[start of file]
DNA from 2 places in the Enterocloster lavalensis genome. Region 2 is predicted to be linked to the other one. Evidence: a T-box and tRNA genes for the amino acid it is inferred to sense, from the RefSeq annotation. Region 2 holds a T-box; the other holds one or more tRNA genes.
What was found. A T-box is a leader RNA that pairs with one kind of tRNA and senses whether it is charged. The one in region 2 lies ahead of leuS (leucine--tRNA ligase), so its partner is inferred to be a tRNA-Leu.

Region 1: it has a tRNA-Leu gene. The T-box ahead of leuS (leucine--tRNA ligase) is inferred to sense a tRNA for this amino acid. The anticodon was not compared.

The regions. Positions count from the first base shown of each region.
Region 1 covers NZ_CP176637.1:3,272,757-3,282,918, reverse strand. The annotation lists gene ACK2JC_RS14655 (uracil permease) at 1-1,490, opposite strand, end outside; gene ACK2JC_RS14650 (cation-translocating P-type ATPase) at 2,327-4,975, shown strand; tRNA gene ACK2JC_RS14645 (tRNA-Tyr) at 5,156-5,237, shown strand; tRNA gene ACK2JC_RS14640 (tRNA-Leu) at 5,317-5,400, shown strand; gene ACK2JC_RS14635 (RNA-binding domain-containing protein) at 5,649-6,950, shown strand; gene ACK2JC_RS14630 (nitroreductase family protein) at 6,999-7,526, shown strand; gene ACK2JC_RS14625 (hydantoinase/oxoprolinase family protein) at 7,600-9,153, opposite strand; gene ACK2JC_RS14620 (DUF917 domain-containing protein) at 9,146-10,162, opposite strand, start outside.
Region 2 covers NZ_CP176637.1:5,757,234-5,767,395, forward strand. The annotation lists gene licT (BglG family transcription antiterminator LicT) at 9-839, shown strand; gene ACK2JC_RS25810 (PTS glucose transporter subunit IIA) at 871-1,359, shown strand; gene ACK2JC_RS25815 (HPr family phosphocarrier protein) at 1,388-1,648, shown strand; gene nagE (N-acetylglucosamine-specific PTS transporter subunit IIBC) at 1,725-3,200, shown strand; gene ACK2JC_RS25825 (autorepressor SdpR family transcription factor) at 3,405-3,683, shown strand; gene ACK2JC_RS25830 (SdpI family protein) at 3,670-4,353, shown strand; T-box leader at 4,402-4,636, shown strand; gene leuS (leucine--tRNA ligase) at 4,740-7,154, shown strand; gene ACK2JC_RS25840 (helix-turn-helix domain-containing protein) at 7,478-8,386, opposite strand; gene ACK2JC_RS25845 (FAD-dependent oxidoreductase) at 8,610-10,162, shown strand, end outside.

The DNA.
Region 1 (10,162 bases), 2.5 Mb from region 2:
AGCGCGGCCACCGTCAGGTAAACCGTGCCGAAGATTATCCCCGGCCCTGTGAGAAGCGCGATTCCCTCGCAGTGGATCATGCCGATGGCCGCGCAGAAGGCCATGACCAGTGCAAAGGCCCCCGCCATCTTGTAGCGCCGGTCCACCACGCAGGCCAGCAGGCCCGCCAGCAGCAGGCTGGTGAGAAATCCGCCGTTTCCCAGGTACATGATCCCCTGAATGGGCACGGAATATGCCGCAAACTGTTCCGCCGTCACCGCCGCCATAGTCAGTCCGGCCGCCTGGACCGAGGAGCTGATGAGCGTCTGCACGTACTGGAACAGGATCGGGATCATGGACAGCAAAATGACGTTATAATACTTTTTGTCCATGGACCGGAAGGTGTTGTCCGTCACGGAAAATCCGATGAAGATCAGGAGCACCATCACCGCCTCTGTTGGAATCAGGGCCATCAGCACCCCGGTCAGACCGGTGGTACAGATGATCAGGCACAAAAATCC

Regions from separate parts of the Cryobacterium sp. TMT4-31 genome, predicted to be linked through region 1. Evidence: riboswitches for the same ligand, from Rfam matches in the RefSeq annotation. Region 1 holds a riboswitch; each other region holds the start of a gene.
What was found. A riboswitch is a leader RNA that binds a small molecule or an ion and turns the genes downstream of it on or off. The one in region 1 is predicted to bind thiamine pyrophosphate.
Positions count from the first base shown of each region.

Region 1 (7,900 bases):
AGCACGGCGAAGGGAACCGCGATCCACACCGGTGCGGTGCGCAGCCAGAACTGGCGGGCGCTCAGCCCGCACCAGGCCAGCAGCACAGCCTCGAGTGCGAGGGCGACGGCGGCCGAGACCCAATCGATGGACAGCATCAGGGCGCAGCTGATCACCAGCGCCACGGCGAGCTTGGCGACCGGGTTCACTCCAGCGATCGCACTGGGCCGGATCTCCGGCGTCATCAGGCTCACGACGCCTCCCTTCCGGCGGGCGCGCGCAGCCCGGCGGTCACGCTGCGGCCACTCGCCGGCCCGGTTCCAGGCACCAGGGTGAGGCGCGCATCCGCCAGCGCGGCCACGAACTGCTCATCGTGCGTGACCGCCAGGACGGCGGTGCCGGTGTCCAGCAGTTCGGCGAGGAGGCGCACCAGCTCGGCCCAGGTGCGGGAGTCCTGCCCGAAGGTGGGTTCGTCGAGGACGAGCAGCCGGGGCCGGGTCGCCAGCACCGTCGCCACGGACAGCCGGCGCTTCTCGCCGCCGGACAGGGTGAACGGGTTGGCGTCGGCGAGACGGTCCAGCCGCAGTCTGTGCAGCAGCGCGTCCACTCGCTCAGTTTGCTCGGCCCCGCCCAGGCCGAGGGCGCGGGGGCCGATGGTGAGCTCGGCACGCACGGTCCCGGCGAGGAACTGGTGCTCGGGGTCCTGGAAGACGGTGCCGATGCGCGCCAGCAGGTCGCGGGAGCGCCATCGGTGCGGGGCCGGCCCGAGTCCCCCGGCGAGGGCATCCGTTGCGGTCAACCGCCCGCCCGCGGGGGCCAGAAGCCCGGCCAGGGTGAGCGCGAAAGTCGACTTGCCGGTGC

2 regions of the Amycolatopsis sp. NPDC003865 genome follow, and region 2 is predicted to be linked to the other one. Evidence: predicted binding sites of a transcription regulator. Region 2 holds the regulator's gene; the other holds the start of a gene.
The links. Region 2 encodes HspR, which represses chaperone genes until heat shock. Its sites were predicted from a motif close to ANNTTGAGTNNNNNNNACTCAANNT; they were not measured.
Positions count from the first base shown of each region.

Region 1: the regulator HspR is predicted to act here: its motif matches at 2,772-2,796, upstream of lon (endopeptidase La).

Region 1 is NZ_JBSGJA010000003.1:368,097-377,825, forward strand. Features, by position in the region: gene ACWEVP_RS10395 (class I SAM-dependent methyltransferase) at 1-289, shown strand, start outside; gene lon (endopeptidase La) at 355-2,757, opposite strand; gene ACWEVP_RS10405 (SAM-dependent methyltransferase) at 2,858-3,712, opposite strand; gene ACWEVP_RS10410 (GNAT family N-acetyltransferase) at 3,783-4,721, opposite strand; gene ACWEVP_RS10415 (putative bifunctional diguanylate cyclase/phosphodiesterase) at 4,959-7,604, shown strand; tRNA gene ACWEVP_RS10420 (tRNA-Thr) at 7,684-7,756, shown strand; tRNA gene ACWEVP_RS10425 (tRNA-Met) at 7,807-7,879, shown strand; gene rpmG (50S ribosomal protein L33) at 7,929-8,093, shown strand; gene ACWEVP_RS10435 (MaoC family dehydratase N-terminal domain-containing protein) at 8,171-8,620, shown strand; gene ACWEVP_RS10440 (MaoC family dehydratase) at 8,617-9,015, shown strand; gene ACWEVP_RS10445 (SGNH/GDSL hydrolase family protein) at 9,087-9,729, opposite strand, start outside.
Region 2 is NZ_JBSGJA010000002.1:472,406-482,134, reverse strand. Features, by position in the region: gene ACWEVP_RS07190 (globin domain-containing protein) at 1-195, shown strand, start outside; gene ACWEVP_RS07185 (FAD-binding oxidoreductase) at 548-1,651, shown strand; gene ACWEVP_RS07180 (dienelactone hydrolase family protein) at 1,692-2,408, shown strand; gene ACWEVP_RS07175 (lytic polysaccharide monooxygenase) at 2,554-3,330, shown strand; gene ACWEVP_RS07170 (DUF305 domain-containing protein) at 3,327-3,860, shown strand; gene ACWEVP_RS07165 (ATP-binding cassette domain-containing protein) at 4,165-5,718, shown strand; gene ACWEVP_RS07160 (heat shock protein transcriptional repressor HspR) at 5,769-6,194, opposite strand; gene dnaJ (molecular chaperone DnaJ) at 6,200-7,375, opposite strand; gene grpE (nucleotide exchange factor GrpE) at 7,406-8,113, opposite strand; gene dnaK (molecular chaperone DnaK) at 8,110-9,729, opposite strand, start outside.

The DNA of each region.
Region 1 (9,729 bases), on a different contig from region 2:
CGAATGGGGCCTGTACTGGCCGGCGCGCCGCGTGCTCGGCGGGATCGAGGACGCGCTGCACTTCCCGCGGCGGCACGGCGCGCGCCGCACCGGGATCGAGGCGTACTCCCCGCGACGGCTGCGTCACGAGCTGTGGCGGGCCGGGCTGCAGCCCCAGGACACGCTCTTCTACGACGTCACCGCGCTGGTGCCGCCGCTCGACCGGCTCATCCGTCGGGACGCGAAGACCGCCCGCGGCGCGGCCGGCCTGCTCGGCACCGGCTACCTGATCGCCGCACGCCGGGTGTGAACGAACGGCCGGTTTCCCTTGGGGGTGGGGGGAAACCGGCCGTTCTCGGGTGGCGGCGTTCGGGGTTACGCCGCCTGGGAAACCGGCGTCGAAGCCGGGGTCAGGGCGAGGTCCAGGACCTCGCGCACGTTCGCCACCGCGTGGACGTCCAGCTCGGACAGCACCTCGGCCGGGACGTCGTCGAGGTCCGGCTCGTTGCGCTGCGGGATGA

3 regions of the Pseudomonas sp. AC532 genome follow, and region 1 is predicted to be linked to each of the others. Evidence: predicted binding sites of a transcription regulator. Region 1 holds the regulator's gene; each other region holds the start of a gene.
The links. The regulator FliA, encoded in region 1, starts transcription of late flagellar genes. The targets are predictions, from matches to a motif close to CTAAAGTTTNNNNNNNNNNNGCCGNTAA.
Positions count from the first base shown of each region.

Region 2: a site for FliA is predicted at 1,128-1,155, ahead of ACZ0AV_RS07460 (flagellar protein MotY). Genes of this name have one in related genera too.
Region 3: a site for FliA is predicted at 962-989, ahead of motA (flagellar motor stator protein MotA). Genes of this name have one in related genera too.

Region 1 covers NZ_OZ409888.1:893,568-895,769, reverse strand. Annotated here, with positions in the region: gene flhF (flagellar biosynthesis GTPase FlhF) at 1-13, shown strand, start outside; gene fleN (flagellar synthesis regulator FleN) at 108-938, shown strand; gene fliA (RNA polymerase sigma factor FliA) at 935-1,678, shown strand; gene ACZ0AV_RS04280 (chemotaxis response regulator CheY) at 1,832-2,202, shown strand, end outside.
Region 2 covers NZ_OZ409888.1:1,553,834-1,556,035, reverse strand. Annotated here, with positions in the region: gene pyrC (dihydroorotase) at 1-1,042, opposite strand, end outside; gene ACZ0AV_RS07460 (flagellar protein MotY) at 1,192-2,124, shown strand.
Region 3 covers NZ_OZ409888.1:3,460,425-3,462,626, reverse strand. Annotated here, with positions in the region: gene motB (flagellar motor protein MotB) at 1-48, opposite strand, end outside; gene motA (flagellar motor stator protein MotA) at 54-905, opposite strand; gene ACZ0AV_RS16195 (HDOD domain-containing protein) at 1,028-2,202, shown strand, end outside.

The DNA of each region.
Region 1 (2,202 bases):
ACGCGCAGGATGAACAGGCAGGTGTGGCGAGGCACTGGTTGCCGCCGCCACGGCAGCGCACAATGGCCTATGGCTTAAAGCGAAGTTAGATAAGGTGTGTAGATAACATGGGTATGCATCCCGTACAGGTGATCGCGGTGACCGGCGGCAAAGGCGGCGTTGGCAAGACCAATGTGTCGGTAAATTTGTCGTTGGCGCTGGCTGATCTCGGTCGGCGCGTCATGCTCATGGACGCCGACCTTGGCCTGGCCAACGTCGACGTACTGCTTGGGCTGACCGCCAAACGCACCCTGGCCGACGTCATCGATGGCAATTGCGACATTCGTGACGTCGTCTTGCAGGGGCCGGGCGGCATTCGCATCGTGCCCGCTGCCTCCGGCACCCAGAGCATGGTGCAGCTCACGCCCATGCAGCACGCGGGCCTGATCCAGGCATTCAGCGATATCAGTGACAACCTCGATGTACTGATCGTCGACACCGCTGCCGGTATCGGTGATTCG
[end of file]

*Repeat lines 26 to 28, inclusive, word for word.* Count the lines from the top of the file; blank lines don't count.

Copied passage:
Positions count from the first base shown of each region.

Region 2: a site for FliA is predicted at 1,128-1,155, ahead of ACZ0AV_RS07460 (flagellar protein MotY). Genes of this name have one in related genera too.
Region 3: a site for FliA is predicted at 962-989, ahead of motA (flagellar motor stator protein MotA). Genes of this name have one in related genera too.